Gambling 'smart' is key to winning in Las Vegas
BY: OTIS GARDNER
On balance, everybody seeks to minimize bad things and maximize good things. We do this by the numbers in our day-to-day choices. We obey traffic laws, exercise, and pay attention so we don't walk in front of Greyhound buses. Life's a gamble so you need to play "smart."
The same can be said of "real" gambling, which I love to do, leading me to mention a recent movie right up this alley. It's called "21" that tells the story of some mathematically gifted MIT students who hit Vegas for millions on the blackjack tables.
They did it by counting cards. This isn't a new concept but these folks raised it to amazing heights by great talent and execution. It's a straight forward principle. Anytime the cards yet to be dealt in a shoe become rich with 10s and face cards, the advantage moves from dealer to player. When this happens, the "counter" increases his or her bet to take advantage of the good math.
It sounds easy but is a very daunting chore - but doable. And, these students did it especially well. I look forward to the film.
I head to Vegas in a few months, as I do every year. I generally do decently, which isn't all luck. I gamble "smart" because I love to gamble but hate to lose.
I'm careful to play games with low house advantages and, by playing well, further reduce that edge. Does this mean I always win? Of course not, but in that glittering city, sometimes a tiny loss passes for a "win."
My favorite games are craps, blackjack, poker and a particular brand of slot machine. Without a doubt, the most fun is craps. I learned how to play only a few years ago.
I'd noticed that almost all of the cheers and yells on a casino floor came from the craps pit. Those folks obviously had fun and I wanted some but was intimidated. The game seemed way too complicated and haphazard for little old Southern me.
Finally, I did something I'm forever grateful for. I got "professional" help. I visited the Web site Dicecoach.com and made arrangements for private lessons on our next trip. They sent a car to pick up Ann and me at the hotel and took us to their teaching facility. We got a few private hours of instruction of how to play.
Truth be told, there isn't all that much to learn. It's simple. Bet the pass line with odds, place the "6" and "8" and that's about it. Don't bother with those interior sucker bets such as hard ways, field and horn bets. That education money was some of the best I've ever spent - college included.
Blackjack runs a close second to craps but isn't near as much fun. Last year I learned the "Speed Count" from Golden Touch, a teaching company that specializes in craps and cards. It's a wonderful system because it's so simple and basic. Look it up.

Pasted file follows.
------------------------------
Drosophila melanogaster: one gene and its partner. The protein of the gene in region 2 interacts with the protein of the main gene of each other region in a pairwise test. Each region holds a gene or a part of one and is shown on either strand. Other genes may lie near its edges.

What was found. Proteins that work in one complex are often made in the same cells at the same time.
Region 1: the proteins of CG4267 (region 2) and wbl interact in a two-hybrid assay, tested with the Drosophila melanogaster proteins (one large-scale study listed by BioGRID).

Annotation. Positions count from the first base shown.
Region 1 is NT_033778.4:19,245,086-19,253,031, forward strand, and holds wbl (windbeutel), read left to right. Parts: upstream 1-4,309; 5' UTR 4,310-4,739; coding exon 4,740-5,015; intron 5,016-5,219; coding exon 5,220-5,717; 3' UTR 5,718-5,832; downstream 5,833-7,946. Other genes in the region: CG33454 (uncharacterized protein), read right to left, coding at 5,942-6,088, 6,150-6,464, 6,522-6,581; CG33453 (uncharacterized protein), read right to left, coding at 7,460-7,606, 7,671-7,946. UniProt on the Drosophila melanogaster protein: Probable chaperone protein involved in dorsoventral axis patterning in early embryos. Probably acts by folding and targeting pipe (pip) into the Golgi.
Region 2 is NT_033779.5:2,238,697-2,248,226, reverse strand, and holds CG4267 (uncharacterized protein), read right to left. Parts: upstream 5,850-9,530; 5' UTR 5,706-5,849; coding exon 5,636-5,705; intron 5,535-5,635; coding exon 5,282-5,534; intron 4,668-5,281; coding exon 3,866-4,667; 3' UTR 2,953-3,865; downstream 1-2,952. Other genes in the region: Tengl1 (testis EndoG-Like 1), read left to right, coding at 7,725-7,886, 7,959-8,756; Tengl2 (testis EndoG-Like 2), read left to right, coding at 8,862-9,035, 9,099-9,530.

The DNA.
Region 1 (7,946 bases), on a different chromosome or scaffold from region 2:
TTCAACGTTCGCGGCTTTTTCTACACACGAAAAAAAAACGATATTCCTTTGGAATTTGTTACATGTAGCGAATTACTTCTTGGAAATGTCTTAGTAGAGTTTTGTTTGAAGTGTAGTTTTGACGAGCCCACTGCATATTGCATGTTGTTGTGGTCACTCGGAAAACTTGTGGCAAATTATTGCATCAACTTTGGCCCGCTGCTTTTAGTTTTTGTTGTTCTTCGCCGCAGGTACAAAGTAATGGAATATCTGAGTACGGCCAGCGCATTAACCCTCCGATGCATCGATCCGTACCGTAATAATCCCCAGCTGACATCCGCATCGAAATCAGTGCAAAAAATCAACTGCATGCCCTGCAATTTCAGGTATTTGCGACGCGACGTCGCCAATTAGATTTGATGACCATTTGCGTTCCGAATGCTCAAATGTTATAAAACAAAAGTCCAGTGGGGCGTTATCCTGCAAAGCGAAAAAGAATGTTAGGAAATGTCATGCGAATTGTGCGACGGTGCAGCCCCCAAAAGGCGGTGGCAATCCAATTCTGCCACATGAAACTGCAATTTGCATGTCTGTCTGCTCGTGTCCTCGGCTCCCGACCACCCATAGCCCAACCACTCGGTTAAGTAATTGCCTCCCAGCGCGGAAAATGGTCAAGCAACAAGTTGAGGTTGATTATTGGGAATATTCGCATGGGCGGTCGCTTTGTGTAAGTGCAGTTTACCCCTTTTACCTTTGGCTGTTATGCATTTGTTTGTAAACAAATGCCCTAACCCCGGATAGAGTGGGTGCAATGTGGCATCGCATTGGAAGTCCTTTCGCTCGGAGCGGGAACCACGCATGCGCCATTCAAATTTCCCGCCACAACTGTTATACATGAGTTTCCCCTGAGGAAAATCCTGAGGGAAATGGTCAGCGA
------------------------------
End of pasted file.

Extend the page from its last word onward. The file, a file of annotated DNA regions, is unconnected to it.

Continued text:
Through the book and DVD, I learned the basics in 30 minutes and some hours of practice time on the computer. I also bought the perfect strategy cards, which I use without a molecule of embarrassment. I don't play to lose.
My first opportunity to use this counting system was last year. I played four sessions of blackjack and won in all of them. Statistically, that's way too small a sample to be meaningful but I was pleased nonetheless. It's not MIT quality but easy for me and allows me to play the game with a level of comfort and logic. So far, it's worked. There can't be a downside.
I generally don't waste any money in slots but if I do, I'll play IGT's Double Diamond machine. Their pay scale is arithmetical, which means two coins pay exactly double one coin. In other words, there's no premium to be gained by loading in multiple coins, so I can play a higher denomination, which has lower RNG (random number generator) retention percentages.
And, of course, there's poker. I play limit Hold'em, no no-limit. I play a very unsophisticated (some would say boring) game. I play my cards and don't worry about guessing much about what others hold. They can have most of that psychological drivel. Good grief, it's a card game. Play cards.
I look forward to the movie and my trip. As I've written here ad nauseam, Bret is playing in the world series in July and I'll be there to watch. Hopefully he won't join me at the rail too soon.
But, win or lose, it'll be a hoot as it always is. While there, I'll do research at the tables for my upcoming book, "Whew, My Luggage Didn't Stay in Vegas."
Otis Gardner doubles-down every chance he gets at email@example.com.
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